And so we passed our days, going on hikes and hayrides, fishing for big mouth bass, and collecting eggs from the petting zoo’s 10 laying hens. The boys joined in ad hoc baseball games, dipped into the art room, and played endless rounds of pool and Ping-Pong. Other than the riding, which can be as strenuous as you want it to be, many of the activities are the kind one finds at preschools and old-age homes. For the first time in 40 years (and perhaps the last time for 30 more), I was invited to water-color. After dinner, which is long and inky-drinky, accompanied by lashings of local wine and preceded, in country-club fashion, by a cocktail hour—one thing I noticed about the Alisal guests is that they can really hold their liquor—there are nightly events that children, parents, and ancient, footing-the-bill grandparents all engage in: bingo and dance contests and, throughout December, cowboy carolers. This is exactly the sort of intergenerational, hokey fun that my intellectual parents despised and that I adore. I didn’t miss a moment.
I never wanted to leave and might be there to this day—perfecting my shuffleboard game, doting on Samson and Delilah, the two miniature horses—had our bill not become stratospheric and our room in demand. By check-out time, the next lucky inhabitants of cottage 31 were alreadying bearing down on the resort. We rejoined civilization as soon as we left the gates—picking up cell-phone service when we hit the 101 and Radio Disney near Oxnard—and I realized that what I had escaped at the ranch wasn’t just the harassment of the everyday; it was the essential nature of adulthood, which has always seemed to me to be more about thinking than doing. It had been a holiday in which I had learned nothing, risked nothing, and discussed nothing of greater importance than the relative merits of the 10-ounce New York strip and the seven-ounce filet. I could have taken the family to Dublin for what it cost to spend a few days at the Alisal. But I didn’t want to go to Dublin. What I wanted was a second crack at childhood. And at the Alisal, that’s exactly what I got.
Caitlin Flanagan is the author of To Hell with All That: Loving and Loathing Our Inner Housewife. Her late father, Thomas Flanagan, wrote a trilogy of historical novels set in Ireland, including The Year of the French.
Alisal Guest Ranch Resort 1054 Alisal Rd., Solvang, Calif.; 888/425-4725; www.alisal.com; cottages from $465.
Living the ranch life is a 12-month proposition at these spots. Care to spend a fun-filled winter week in the saddle—or on a Sno-Cat?
Hidden Meadow Ranch
"Miss Piggy," the largest Tucker Sno-Cat in the world, will deliver you to the backcountry for sledding, skiing, and snowshoeing. Or try your luck at ice fishing in the stocked pond. There’s Apache dancing and storytelling, constellation classes, and woodworking here, too. But horseback riding is the big attraction: kids have been known to wake up at 5 a.m. to groom and feed the team.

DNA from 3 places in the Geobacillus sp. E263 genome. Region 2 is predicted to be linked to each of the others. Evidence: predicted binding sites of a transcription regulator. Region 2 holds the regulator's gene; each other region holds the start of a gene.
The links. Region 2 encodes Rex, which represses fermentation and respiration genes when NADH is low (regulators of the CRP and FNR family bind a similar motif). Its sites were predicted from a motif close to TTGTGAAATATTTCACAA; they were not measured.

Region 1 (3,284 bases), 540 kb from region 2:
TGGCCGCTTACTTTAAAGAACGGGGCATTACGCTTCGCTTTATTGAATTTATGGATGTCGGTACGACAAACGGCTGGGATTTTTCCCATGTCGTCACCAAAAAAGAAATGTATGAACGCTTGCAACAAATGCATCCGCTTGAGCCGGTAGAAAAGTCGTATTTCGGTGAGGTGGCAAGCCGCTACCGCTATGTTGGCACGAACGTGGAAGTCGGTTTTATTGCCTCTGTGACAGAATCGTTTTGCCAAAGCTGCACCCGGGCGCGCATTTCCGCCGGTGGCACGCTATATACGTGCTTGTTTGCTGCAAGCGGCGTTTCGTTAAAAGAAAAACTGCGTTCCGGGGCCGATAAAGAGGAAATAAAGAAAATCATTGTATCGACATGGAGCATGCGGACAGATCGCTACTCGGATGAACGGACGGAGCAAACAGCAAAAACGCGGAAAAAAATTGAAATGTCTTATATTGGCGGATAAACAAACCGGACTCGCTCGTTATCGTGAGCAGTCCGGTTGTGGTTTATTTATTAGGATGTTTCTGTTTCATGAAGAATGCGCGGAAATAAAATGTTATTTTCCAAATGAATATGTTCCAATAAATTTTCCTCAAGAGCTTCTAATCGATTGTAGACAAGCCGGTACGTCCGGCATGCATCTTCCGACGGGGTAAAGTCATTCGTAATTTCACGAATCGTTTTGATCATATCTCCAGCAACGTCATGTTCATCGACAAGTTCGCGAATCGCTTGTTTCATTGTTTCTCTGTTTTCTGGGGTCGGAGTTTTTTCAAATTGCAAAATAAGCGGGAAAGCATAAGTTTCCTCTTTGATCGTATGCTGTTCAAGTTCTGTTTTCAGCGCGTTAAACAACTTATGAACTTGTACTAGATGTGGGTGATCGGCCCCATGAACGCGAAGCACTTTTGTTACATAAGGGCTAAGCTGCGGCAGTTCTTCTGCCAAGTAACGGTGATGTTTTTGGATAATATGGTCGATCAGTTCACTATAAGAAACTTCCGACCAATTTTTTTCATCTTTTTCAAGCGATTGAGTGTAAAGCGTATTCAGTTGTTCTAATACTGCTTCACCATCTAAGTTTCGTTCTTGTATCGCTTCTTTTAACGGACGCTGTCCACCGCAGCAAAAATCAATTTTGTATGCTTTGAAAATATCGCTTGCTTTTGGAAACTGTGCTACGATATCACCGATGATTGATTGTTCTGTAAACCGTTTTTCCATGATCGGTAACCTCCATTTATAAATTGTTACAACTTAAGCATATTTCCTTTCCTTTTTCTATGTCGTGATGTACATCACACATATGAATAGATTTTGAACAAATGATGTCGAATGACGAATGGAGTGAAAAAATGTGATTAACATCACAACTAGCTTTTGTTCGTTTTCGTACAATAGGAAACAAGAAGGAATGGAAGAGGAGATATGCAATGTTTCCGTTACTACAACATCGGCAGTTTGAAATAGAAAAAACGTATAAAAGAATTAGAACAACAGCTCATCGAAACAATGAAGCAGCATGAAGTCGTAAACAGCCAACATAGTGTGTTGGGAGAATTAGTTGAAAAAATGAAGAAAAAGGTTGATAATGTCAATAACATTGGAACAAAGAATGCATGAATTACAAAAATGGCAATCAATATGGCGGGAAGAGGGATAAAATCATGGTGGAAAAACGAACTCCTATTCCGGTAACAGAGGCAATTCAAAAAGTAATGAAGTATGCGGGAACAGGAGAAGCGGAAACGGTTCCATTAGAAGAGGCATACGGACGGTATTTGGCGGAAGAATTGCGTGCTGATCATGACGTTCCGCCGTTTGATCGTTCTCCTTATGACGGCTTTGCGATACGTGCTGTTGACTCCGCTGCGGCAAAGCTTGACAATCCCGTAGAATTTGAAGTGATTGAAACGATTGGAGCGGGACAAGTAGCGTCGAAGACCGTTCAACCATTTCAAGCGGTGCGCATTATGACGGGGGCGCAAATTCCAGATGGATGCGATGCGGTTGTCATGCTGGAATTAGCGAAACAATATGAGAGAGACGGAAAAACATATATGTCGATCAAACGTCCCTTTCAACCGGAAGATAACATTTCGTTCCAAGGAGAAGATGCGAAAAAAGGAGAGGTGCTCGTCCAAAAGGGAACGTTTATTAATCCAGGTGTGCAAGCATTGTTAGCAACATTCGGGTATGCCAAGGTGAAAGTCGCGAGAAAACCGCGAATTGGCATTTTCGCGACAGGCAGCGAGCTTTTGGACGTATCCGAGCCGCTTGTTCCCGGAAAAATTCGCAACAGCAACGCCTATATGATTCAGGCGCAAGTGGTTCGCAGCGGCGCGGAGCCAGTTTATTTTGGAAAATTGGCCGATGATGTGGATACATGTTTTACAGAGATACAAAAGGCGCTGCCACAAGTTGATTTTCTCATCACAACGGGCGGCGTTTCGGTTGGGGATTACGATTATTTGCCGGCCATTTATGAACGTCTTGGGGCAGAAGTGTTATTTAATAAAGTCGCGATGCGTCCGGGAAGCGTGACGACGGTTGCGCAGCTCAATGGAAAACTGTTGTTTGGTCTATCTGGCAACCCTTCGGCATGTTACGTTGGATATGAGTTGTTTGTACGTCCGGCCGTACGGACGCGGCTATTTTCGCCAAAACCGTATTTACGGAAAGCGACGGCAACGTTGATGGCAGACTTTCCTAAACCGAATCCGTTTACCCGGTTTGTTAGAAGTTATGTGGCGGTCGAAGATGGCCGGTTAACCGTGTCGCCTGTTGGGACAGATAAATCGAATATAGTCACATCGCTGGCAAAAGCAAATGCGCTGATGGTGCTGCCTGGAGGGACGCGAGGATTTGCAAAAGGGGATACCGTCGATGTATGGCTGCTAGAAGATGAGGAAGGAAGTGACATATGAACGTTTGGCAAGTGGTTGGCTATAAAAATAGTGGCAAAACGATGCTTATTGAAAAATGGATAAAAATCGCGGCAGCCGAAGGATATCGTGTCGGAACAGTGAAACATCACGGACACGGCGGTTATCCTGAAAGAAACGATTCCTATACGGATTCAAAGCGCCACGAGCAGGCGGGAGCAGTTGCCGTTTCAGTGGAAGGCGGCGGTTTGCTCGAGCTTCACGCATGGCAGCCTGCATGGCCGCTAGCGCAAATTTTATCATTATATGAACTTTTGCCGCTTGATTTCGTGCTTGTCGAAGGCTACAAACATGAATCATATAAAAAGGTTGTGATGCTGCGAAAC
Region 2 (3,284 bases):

Greer, 866/333-4080; hiddenmeadow.com; adults from $525 per night, kids ages 4 to 7 $75, including meals and activities; note that the ranch is closed Tuesdays and Wednesdays from Labor Day to May 15.
Peaceful Valley Ranch
If you’re on the pro side of the snowmobile debate, this ranch, surrounded by 800,000 acres of national forest, is the place for you. There’s snowshoeing, cross-country skiing, and sleigh rides. Or, put on your boots and stop by the dance hall, specially designed for hootenannies.
Lyons; 800/955-6343; peacefulvalley.com; adults from $165 per night, kids 4 to 12 $55, including meals.
Bar W Guest Ranch
Go for a bracing trail ride, or work on your barrel running, team penning, and pole bending in the indoor arena. Register for the Valhalla Adventures program (December through April 1; from $200 per person) for backcountry skiing and snowboarding in 35 square miles of powder—you’ll get there via a Häglund BV 206 army transport vehicle and can arrange to sack out in a yurt 18 miles from the closest road.
Whitefish, 866/828-2900; thebarw.com; doubles from $65, each additional guest $25, including breakfast and activities.
320 Guest Ranch
At this bonafide working ranch, founded by Montana’s first female doctor, guests celebrate the new year on a starlit sleigh ride, with a backcountry stop for chili and hot apple cider. By day, catch a snow coach tour of Yellowstone, or go snowshoeing, back-country skiing, or dog sledding in the Gallatin National Forest.
Big Sky, 800/243-0320; 320ranch.com; cabins for four from $156, including breakfast.
Resort at Paws Up
After the sun sets on BBQ season, the staff assembles an outdoor skating rink and a warming hut for hot chocolate. Young guests who join the "Kids Corps of Discovery" program get to go geocaching and roping with a wrangler. The Christmas package (December 22-29; doubles from $3,922) comes with a visit from Santa, a Christmas tree in your cabin, and wrangler stockings.
Greenough; 866/894-7969; pawsup.com; adults from $285 per night, kids 4 to 11 $65, including meals; note that the ranch is closed Nov. 1-18 and Nov. 26-Dec. 13.
Spring Creek Ranch
Go snowshoeing with the resident naturalist at this wildlife sanctuary resort 1,000 feet above Jackson, and schedule an astronomy night. Spring Creek can arrange sleigh rides through the National Elk Refuge, followed by lunch at the National Museum of Wildlife Art. Book a room between December 4th and 17th and get two free lift tickets per night for Jackson Hole Mountain Resort.
Jackson Hole; 800/443-6139; springcreekranch.com; doubles from $195, including breakfast.